Few took the issue seriously at first, and technology sufficient to detect most forms of food fraud was still in its infancy. Friedrich Christian Accum’s 1820 book “A Treatise on Adulterations of Food, and Culinary Poisons” drew attention to widespread food tampering in Europe and encouraged the use of modern science to detect and eliminate these dangers. In 1902, then-chief scientist at what is now the United States Department of Agriculture Harvey W. Riley conducted detailed tests proving the toxicity of 19th-century food preservatives. With these galvanizing reports and continual improvements in analytical chemistry, the tools and the political will were finally in place in the US to develop the first laws prohibiting the manufacture of adulterated and mislabeled food and drugs. It would be another 50 years before safety testing in food manufacturing would become a legally mandated routine.
The combination of these protective laws and modern, globalized supply chains has changed the food-fraud landscape. Two forms of food fraud have gained prominence in recent years as a result: disguising the origin of legitimate foods, and thwarting conservation enforcement. These forms of fraud differ from what is discussed above because they often specifically seek to evade legal processes and costs, rather than the costs of the food itself. The crime, in this case, is against the environment or the international legal system, rather than against the consumer per se.
For example, it is increasingly common to import food from one country into another and declare it has having originated there before selling it elsewhere. This deception can thwart import/export duties, customs enforcement, international sanctions and more. In particular, it often serves to reduce suppliers’ costs by taking advantage of lower quality standards, labor costs, etc. in the actual origin country. Particularly with very involved supply chains, it can be difficult to conclusively show at what step fraud took place, making these switches difficult to prosecute even when they are detected. Such fraud is often advantageous to the actual origin country, and becomes part of broader international politics in complicated ways.
Fish and other foodstuffs collected directly from the wild create a bewildering array of fraud scenarios and incentives. Fishing is an increasingly difficult trade due to collapsing stocks around the world, and various countries’ legal efforts to protect their remaining stocks create incentives to maintain unsustainable practices in secret. An unscrupulous fisher might fish in a protected area and, if they evade detection, claim to have been fishing in legally permissible waters or even in a nearby country’s territorial sea. These legal games create ways to get around protected areas, seasonal quotas, bans on specific fishing practices such as trawling, and more, and represent a serious danger to the long-term sustainability of fish stocks. It is also easy to misrepresent what kind of fish one has caught, using different strategies for different reasons at various points in a supply chain. Some fish fraud is the misrepresentation of abundant, low-cost fish as rarer, more lucrative species, and other fraud works in the opposite direction, obscuring the capture of rare, protected species until later in the chain when diners can pay a premium for them. Fish fraud is not only a matter of environmental stewardship, however. Some fish species are toxic, yet they find their way into the supply chain because of these unsavory practices. The most famous incidents involve gempylotoxin poisonings from escolar misrepresented as various species, tetraodotoxin poisonings from pufferfish misrepresented as monkfish, and various poisonings from fish taken from toxic algal-bloom sites. Fraud in fisheries is likely to become a bigger and bigger issue as wild fish stocks continue to be overharvested around the world, encouraging this behavior.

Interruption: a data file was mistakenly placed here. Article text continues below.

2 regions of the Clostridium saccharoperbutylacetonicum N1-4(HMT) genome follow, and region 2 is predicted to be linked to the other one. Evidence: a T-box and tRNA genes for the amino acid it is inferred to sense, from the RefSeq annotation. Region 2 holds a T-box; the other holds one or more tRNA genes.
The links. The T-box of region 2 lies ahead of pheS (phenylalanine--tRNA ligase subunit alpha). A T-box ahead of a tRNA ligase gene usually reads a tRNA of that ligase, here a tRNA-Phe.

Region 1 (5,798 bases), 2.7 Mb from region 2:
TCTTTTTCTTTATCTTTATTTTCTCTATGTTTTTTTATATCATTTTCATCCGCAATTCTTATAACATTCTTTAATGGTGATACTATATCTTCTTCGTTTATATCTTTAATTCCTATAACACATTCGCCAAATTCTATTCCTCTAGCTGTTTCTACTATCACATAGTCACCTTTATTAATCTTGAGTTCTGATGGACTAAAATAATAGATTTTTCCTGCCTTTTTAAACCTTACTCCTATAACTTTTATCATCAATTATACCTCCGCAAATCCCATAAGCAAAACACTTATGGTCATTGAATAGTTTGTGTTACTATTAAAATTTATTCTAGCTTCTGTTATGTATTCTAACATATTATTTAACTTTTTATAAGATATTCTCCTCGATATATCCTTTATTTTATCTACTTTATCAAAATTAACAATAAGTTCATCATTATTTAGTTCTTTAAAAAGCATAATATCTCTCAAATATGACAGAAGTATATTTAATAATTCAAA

Food fraud is not a modern vice, but a longstanding practice that has vexed law enforcement for centuries. Modern science provides new tools to combat it. With these tools, manufacturers and regulators alike can protect the environment, consumers and legitimate producers, by making sure things are exactly what their sellers say they are. Learn more about technologies for food fraud testing..
Post Author: Alyssa Gonzalez.